While listening to the radio on this Valentine’s Day, the song Bad Romance by Lady GaGa has been on the play list AND more than once!
I want your love
And I want your revenge
You and me could write a bad romance
I want your love and
All your love is revenge
You and me could write a bad romance
Bad Romance © 2010 Lady GaGa
Given what was happening in the personal life of our Poet in February 1816 as his marriage was coming apart amid rumour, accusation and revenge; the lyrics of Lady GaGa’s Bad Romance would probably have struck a note of empathy with Byron despite a distance of over 200 some years!
The story of Byron’s brief marriage lasted some 54 weeks and until her death in 1860, Lady Byron, the estranged wife was to spend a further 44 years ensuring that the story of her marriage was told and was continued to be told by her family and supporters for many years after – and it remains a story that continues to be told today.
But at a distance of some 202 years, does it really matter why his marriage ended?
For it was the failure of his marriage that was to be the catalyst to his departure from England, his life as an exiled Poet and his return to England in 1824 as a corpse.
In exile he was to write some of his most brilliant poetry including the magnificent Don Juan and the wonderful The Prisoner of Chillon and he was also to vent his fury on the hypocrisy, political failings and “cant” of his country of birth!
In his years of exile Byron continued to provoke controversy, sympathy and anger in England which created an impression of a sinister and seductive ‘bad man’ and despite Byron’s profound and glorious poetry, it is this impression that remains most prevalent.
I lost my brooch in the carriage last night. If you receive this before anything is said about it you will then be on your guard and can say what you think proper…..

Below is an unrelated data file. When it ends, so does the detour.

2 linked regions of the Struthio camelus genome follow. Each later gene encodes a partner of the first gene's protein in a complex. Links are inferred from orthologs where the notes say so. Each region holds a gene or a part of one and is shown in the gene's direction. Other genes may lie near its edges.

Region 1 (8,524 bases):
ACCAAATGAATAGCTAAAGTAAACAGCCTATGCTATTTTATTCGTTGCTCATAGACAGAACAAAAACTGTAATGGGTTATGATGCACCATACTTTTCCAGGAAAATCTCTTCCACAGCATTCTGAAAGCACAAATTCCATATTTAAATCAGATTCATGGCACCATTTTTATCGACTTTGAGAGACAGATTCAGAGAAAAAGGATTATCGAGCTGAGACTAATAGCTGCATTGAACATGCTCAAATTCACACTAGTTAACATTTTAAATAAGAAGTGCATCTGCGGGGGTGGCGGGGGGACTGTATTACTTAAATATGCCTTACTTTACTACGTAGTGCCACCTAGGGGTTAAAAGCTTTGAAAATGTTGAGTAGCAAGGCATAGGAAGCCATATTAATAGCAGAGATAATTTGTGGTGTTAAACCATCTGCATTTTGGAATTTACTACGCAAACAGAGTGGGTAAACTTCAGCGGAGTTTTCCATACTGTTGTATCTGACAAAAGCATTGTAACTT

Pray be at the theatre on Friday night
By November 1815, Byron had been married for 11 months and his first child – a legitimate child, would be born in a handful of weeks and he was fed-up, worried, bored and looking for excitement.
At the time he was on the Management of the Sub-Committee of Drury Lane with responsibility for the consideration of any number of plays, the recruitment of potential writers, some theatre production, participation in lively and chaotic committee discussions, policy decisions on seating prices and personal intrigues with the actresses in the ‘Greenroom’.
He became involved in an affair with an actress called Susan Boyce who became increasingly indiscreet and they were spotted emerging from ‘a dark corner’ in Byron’s private box by the Poet Samuel Rogers.
However, true to form Byron’s attention soon waned and Susan was to write tearful letters to him:
My Lord, I must give vent to my feelings or I shall burst…
You never spoke to me at all: that I do not mind, but your going away without saying goodnight, had I not run after you, and then I saw something very particular in your manner.
Remember I was at the Theatre by your own appointment….
Their affair played out like a tragic comedy with humiliation, alienation and unemployment for poor Susan and for Byron however, he was forced to admit the affair to his lady.
Although he was to inform her of his indiscretion whilst under the influence of brandy which probably would not have helped his cause as Lady Byron was to later recollect:
The first time that he obliged me to know that he had a mistress, he asked me if I meant to forgive him.
I cordially forgave him for this – on which he said with a sneer ‘Generous Woman!’ & declared his intention of pursuing the same course.
Although he was to acknowledge in his letters to Lady Byron after she had left him, of his feelings of regret and repentance about the affair with Susan, sadly, there were no regrets or apologies for Susan as his letter to Douglas Kinnaird in 1821 reads:
….she was a transient piece of mine – but I owe her little on that score – having been myself at the short period I knew her in such a state of mind and body – that all carnal connection was quite mechanical & almost as senseless to my senses as to my feelings of imagination. – –
Advance the poor creature some money on my account…
We end NOT with the following words written by Lady Byron but by the poor Susan Boyce:
I will promise to give myself to you with all my heart, to devote my whole time and affection to you and you only….
In sympathy with Lady GaGa, Byron’s spouse would bide her time and revenge!
TO BE CONTINUED…
Byron’s Letters and Journals, Ed. Leslie A. Marchand (London: John Murray, 1973-97)
Lord Byron’s Wife, Malcolm Elwin (London: John Murray, 1962)
To Lord Byron, Ed. George Paston, Peter Quennell (London: John Murray, 1939)